TN panels are still the fastest in the category. VA panels’ response time lies in between TN and IPS. Some IPS models are better than VA, while the average transition time of VA panels is between the 5 to 10 milliseconds bracket.
The high-end VA panels also feature as low as 4 milliseconds of response time. These numbers are expected to improve as, after every generation, the technology keeps improving, and the gaps, which differentiate these technologies from each other keep shrinking.
VA monitors are highly inconsistent with their transitions. Some transitions can be fast, while others tend to be slower. IPS panels do not have this inconsistency. Most of the IPS monitors tend to follow their average transition speed.
The difference between 1 milliseconds to 5 and 10 milliseconds might be noticeable, but the difference between 5 and 8 milliseconds is hard to spot.
Unless you are focusing on the details and the reaction speed between your monitor and mouse click, it is unlikely you will notice a difference between 5 and 8 milliseconds.
IPS panels are not the best in this category, and due to their high response times, they are limited with refresh rates.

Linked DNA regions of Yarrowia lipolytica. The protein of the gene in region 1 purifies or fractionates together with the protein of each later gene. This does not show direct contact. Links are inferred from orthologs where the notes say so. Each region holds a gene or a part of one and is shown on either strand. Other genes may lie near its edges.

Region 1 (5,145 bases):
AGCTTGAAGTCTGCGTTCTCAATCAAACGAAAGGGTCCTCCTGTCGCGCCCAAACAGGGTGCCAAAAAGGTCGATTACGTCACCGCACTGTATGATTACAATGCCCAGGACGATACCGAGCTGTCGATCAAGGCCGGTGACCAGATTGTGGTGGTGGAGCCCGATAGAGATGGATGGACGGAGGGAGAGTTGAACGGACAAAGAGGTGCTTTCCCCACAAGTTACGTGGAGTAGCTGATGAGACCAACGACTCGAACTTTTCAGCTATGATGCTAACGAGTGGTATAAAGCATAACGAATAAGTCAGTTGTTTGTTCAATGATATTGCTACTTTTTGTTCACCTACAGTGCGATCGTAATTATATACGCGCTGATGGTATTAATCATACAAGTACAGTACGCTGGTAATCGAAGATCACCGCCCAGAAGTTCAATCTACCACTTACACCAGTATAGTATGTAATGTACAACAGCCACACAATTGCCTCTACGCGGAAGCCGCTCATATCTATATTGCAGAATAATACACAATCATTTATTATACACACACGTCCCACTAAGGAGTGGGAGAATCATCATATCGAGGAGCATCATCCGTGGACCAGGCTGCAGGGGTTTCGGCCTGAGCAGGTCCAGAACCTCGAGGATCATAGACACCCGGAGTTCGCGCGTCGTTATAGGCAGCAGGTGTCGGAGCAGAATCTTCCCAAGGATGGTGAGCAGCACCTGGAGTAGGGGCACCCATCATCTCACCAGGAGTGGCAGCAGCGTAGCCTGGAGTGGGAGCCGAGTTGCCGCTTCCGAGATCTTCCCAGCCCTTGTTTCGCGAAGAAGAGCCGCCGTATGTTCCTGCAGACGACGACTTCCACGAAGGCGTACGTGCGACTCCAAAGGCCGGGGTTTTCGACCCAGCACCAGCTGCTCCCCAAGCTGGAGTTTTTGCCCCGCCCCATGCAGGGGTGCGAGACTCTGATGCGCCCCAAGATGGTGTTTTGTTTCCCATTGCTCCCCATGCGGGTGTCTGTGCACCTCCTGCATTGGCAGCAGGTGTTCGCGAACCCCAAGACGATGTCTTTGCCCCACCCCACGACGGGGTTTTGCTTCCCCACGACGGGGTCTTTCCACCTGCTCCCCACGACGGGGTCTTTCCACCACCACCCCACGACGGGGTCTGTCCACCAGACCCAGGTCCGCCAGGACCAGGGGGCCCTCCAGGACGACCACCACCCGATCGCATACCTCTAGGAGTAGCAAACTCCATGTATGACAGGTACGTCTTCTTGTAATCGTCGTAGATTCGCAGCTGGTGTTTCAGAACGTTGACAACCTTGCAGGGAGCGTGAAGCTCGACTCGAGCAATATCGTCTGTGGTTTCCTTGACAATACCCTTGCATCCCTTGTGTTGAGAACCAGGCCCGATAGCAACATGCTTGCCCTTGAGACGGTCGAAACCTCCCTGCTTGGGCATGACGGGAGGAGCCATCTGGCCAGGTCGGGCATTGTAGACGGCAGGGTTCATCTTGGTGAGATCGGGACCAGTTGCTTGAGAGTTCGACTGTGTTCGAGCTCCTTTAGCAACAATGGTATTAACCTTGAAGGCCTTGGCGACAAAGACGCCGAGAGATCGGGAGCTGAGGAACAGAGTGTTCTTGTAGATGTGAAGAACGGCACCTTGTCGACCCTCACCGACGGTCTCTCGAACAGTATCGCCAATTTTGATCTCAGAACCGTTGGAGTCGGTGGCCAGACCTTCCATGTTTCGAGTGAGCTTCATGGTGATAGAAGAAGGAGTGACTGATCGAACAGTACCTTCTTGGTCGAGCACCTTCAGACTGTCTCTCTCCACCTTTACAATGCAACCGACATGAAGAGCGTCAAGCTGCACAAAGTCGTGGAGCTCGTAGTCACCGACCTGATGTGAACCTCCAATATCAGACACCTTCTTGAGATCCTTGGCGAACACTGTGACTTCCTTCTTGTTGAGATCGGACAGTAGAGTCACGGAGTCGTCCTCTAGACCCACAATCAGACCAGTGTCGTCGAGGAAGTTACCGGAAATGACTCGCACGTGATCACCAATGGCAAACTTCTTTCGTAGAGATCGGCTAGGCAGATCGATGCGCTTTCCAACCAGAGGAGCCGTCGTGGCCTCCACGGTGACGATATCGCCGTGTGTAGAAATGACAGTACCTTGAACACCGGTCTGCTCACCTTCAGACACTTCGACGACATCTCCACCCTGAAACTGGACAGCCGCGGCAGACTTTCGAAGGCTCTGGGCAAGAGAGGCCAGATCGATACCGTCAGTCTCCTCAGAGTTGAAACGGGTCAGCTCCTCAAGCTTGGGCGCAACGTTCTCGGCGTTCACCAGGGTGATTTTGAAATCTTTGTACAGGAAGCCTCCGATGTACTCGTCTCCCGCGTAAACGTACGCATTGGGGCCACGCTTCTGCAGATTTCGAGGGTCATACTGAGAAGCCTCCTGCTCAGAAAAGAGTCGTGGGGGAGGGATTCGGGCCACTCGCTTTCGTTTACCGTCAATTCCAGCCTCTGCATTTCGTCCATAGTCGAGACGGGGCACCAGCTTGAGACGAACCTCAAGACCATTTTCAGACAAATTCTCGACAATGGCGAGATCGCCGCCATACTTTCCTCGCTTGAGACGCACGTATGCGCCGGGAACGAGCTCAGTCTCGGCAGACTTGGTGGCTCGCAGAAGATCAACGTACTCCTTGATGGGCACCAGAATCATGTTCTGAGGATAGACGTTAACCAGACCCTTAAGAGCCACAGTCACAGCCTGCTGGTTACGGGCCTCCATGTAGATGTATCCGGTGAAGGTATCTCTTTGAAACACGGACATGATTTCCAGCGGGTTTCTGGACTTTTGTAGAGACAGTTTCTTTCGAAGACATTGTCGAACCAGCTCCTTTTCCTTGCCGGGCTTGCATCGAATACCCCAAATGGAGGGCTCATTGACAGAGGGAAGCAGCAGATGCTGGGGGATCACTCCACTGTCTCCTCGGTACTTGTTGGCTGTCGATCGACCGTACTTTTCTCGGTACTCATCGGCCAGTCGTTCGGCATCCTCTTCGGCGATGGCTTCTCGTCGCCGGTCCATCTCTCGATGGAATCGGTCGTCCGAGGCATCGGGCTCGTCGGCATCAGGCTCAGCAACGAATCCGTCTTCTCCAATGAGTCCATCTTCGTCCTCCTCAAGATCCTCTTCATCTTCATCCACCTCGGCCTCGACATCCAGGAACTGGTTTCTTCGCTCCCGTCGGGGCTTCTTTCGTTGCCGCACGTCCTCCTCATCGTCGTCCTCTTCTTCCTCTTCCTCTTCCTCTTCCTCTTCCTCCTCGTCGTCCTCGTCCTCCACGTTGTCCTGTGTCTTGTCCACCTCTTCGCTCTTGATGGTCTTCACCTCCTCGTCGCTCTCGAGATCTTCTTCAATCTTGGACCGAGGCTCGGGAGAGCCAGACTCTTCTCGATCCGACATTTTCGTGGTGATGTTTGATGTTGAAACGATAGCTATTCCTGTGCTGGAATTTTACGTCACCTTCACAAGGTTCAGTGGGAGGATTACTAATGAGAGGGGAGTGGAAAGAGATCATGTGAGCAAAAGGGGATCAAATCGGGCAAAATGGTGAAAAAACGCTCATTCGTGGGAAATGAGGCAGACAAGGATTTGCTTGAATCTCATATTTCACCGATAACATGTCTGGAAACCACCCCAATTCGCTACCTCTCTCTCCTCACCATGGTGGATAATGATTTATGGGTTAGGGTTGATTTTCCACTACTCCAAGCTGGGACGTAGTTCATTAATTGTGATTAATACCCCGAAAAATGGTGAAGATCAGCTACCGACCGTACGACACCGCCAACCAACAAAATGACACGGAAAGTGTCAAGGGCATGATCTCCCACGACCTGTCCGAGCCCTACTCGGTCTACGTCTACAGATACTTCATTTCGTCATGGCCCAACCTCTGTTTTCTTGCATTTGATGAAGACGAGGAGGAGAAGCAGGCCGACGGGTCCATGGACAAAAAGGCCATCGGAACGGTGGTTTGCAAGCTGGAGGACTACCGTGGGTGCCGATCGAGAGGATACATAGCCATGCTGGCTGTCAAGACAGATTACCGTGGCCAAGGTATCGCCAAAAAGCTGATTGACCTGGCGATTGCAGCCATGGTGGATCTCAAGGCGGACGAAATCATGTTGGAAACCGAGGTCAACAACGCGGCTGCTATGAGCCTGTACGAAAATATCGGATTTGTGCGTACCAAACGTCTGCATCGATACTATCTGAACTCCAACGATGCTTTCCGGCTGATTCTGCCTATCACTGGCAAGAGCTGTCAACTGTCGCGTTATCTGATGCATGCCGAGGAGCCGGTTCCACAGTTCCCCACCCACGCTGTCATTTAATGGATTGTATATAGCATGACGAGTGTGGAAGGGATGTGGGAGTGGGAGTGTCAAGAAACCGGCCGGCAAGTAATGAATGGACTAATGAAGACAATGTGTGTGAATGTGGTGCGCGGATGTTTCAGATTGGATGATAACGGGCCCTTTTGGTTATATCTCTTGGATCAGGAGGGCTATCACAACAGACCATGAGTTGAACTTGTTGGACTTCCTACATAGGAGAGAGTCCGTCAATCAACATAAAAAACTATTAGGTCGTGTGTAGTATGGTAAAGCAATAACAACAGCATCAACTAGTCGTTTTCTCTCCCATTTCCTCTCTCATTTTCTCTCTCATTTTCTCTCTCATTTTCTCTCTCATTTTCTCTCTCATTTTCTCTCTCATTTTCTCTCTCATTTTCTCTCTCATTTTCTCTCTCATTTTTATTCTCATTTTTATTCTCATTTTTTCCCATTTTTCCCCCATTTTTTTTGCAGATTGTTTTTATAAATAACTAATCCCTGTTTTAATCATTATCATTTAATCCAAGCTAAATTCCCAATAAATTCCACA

However, most of the recent IPS monitors do have higher refresh rates with acceptable transition rates, faster than 7 milliseconds, making them a viable choice for a 144 Hz window.
The fastest monitor: TN monitors are hands down the fastest panels in the market, with high-end displays having less than 1 millisecond of transition speed. The entry-level or medium budget monitors fall in the category of 2 to 3 milliseconds window.
The second fastest panel is IPS, with the high-end model reaching the transition speed of as low as 3 milliseconds, while the majority falls into the 4 to 10 milliseconds, depending on the quality of monitors.
IPS Vs TN Vs VA: Color Gamut & Color Quality
Whether you are looking for a decent gaming monitor or a professional-grade display best suited for color-sensitive work like photography and graphic design, color quality, production, and color gamut are some important factors to take into consideration.
This is where you will have a clear idea of which monitor you should be getting. Starting with the color quality. It can be further divided into two categories; color depth and color gamut.
TN panels are the weakest in each of these categories, making them the inferior panel out of the mainstream panels. These panels have improved a lot, even the TN panels. Some of the high-end TN panel offers 8-bit displays.
These are made possible by combining a native 6-bit display and FRC (frame rate control). The main difference between 6 and 8-bit displays is the color gradients. In 6-bit displays, the displays are prone to issues like color banding.
While the 8-bit displays feel more realistic and the colors give a much smoother feeling. These displays with 8-bit display hence offer better color display output. Most of the TN panels are 6-bit, and the highest-end TN displays feature up to a native 8-bit display.